Long suffering Oriole fans have had to deal with an inordinate amount of losing over the last decade, brought about by some avoidable (poor management) and unavoidable (being collateral damage in the Yankee-Red Sox 100 years war) circumstances.
After a failed early decade spending spree, the Orioles brain trust finally determined the only way to compete effectively in the AL East was to build through the minors, and with that came 2007 first-round pick Matt Wieters.
Now while it is true, Wieters once framed a pitch so perfectly it counted as two strikes (it's a Matt Wieters Fact, and everything on the Internet is true), his sublime greatness has yet to translate to solid production at the major league level. Wieters is still young (he'll turn 25 in May) so it's not time to hit the panic button, but there are some red flags, especially in terms of power and selection.
First, the power outage. Wieters' ISO score has dropped consistently since Double-A, from an impressive .260 to .128 in 2010, putting him just above Kurt Suzuki (.123) and just below Joe Mauer (.141) among major league catchers with at least 400 plate appearances. The presence of Mauer here is deceptive; although he had a big power year in 2009, his 2010 score was more in line with career averages, as Mauer is known more for being a great hitter than a great power hitter.
Wieters's reputation throughout college and the minors was that of a power hitter, so the low ISO scores over 887 major league plate appearances are cause for alarm.
The second big problem here is the K/BB ratio. A high strikeout percentage isn't an anomaly among power hitters, and if Wieters were in fact hitting for power, no one would care that he strikes out over 20 percent of the time. The problem is, he isn't.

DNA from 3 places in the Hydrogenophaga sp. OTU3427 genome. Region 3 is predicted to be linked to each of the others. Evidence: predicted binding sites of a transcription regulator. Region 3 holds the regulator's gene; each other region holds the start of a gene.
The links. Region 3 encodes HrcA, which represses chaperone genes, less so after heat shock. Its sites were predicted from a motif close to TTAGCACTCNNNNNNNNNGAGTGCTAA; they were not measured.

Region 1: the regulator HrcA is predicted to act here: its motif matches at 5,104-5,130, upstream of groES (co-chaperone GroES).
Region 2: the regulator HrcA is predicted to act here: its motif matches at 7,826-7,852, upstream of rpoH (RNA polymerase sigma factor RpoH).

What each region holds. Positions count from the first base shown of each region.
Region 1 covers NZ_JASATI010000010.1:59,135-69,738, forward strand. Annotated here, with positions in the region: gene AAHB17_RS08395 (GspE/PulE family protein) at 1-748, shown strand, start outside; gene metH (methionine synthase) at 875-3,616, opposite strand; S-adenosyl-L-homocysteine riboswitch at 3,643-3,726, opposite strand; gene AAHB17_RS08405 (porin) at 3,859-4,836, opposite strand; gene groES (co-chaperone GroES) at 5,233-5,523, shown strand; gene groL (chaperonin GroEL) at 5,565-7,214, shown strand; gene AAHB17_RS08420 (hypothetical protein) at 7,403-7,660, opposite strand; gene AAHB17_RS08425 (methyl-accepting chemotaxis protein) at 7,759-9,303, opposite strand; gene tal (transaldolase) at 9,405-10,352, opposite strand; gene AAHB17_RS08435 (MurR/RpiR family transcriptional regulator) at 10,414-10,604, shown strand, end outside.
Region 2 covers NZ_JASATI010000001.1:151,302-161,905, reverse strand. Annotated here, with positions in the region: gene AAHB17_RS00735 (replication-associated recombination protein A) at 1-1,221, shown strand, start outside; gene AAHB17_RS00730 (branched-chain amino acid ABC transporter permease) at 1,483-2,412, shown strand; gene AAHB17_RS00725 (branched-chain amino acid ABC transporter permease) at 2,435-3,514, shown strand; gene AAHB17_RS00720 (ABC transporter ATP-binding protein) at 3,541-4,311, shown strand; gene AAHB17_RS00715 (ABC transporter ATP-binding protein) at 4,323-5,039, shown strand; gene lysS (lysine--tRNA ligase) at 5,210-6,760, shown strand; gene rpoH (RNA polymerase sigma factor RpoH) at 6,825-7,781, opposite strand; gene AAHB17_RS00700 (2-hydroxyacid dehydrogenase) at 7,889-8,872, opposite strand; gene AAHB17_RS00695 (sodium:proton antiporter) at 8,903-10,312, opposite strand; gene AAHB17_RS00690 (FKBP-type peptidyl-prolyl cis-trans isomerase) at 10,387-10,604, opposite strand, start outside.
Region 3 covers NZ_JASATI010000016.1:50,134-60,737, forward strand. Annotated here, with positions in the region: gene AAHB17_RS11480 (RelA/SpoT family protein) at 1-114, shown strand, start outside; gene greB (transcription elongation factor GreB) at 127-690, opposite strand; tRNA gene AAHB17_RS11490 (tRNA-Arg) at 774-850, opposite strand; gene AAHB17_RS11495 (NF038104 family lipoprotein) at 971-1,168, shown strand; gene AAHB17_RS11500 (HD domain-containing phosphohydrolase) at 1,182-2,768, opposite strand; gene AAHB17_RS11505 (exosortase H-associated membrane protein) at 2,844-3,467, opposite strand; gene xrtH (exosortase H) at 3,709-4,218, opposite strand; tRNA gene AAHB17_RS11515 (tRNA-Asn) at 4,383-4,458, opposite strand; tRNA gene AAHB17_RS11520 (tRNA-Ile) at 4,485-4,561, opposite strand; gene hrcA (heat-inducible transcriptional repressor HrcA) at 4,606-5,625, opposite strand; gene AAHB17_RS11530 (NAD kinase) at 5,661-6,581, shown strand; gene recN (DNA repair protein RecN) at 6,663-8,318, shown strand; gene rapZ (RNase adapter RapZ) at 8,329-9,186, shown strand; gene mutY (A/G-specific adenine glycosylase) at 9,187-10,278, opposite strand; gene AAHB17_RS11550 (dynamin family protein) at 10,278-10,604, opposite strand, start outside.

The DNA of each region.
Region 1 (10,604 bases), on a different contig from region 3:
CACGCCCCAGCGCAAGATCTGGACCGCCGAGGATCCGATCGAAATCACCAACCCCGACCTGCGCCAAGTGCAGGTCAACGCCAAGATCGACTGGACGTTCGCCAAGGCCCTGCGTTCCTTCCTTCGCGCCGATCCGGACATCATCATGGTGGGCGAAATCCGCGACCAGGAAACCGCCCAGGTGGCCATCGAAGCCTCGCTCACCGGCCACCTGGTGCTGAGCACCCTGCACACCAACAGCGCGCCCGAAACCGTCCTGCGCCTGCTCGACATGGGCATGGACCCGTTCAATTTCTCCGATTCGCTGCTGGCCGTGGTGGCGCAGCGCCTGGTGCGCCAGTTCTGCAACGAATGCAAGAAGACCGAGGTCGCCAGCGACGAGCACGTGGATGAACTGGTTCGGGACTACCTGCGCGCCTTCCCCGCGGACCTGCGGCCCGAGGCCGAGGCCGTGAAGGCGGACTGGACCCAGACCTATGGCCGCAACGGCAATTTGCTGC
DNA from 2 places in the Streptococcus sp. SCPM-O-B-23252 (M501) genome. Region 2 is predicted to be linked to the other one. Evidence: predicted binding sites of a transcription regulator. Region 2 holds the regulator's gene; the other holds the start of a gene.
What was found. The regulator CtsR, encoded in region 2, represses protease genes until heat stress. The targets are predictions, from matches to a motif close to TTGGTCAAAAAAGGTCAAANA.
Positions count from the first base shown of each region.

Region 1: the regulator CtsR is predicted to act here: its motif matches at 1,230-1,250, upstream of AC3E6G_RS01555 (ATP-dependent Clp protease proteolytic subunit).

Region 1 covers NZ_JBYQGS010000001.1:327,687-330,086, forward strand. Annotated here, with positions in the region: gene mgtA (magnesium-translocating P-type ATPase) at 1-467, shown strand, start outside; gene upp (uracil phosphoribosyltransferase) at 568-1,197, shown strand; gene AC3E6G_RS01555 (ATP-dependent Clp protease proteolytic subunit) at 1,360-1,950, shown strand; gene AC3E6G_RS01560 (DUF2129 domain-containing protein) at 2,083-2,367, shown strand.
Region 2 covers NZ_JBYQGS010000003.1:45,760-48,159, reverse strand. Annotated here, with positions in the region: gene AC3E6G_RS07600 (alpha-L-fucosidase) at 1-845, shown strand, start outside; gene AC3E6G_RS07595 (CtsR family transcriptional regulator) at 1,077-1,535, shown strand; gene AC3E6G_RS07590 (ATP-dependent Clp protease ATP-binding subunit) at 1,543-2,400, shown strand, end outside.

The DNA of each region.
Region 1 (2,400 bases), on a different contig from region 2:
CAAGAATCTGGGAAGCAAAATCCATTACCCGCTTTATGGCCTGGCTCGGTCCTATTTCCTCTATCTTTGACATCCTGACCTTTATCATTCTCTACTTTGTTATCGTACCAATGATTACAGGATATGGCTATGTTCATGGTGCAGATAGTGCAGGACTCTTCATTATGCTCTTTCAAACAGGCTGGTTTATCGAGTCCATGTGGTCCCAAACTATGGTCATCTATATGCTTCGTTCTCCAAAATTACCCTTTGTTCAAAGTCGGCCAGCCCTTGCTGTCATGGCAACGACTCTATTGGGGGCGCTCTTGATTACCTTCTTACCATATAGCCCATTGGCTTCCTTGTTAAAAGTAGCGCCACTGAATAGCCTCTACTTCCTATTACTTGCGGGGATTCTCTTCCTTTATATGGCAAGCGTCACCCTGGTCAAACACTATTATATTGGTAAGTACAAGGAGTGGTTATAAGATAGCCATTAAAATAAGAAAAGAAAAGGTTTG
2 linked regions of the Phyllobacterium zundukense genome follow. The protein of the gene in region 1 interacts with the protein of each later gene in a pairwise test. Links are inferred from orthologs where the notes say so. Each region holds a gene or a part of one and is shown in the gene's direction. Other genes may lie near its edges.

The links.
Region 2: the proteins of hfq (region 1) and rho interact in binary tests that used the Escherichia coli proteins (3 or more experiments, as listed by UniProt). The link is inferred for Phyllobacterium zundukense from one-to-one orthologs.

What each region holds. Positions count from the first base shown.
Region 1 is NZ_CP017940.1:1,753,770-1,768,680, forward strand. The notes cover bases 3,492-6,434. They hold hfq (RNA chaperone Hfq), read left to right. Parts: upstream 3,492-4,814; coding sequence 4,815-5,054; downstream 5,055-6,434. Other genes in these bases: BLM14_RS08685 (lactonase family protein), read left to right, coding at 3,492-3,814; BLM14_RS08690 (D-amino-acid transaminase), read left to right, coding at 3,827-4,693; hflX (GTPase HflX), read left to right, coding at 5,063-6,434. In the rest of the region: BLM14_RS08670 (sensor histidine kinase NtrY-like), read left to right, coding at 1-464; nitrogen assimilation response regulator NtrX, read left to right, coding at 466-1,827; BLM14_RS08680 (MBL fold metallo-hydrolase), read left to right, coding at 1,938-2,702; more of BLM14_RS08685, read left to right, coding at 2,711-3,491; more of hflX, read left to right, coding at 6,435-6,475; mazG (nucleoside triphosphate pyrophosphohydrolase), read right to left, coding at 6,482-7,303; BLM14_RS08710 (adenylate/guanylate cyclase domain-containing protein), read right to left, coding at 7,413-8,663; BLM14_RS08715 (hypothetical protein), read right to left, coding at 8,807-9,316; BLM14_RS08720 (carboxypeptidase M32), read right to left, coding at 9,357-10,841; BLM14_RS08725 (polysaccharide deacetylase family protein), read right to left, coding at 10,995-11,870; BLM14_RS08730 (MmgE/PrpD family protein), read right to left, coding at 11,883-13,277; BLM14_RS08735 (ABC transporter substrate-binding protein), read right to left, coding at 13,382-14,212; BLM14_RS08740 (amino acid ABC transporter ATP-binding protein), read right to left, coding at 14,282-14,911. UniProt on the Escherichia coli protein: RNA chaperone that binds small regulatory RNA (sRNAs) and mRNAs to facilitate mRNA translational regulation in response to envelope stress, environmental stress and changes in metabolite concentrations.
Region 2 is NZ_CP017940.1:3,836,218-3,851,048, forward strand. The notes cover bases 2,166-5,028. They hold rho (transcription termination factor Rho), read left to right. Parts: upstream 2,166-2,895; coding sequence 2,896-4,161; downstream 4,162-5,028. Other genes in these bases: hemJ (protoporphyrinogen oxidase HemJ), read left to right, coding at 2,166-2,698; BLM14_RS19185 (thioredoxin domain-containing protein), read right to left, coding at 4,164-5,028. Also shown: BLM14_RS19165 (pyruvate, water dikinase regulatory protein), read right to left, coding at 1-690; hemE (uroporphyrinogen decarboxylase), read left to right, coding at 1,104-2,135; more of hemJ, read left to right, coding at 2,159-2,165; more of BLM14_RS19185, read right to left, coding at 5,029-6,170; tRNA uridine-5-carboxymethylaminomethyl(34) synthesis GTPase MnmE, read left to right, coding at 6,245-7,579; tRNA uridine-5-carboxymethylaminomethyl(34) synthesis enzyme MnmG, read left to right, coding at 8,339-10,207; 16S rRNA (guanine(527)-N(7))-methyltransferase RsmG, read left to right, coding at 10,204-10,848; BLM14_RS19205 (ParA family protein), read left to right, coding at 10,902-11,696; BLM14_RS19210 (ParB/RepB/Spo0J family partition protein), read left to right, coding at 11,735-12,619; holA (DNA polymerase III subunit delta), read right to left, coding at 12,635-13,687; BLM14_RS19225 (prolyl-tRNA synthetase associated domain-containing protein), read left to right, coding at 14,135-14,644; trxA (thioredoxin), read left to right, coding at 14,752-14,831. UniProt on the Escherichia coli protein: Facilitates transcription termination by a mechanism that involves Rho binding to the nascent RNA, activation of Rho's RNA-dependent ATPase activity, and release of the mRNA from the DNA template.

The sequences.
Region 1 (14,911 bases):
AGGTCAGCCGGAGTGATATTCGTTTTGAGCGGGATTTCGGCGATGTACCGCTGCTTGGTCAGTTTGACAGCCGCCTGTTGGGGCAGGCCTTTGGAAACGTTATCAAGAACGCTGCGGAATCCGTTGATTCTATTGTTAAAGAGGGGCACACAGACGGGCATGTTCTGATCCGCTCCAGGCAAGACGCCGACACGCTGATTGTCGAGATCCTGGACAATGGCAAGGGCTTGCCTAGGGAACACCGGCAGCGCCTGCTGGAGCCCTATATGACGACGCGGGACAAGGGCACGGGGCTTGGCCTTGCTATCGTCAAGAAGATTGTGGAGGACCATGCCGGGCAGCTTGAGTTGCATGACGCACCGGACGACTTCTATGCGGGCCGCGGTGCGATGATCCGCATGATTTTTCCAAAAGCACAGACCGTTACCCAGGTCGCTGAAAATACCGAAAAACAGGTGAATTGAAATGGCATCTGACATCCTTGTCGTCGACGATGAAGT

Of qualifying catchers (as I've determined qualifying, over 400 PA) Wieters is sixth highest in K percentage (21.1 percent) but 11th in ISO—no other catcher who struck out over 20 percent of the time had an ISO below .158.
Compounding the strikeout problem is the walk rate: 9.4 percent in 2010, good for sixth among qualifying catchers, but not good enough to make up for the strikeouts. As a result, Wieters sported a 0.50 BB/K ratio, good for 12th best in the league, and his unusually low batting average in 2010 dropped his on-base percentage to .319.
Overall, it's easy to just say Wieters had a down year, but the hype eventually won't mask the performance. Until the man Reggie Jackson refers to as "Mr. Whenever the Hell He Wants" proves he can do what he did in Double-A at the major league level, the questions will remain. I'm still bullish on Wieters for now, but another season of being out-slugged by Ryan Doumit will bring an end to that.
The saving grace for O's fans may be that all of Baltimore's top-level prospects seemed to have underperformed for their expectations, so perhaps the problem had to do with the pre-Buck Showalter regime. Whatever the case may be, 2011 is fixing to be a big year in Baltimore.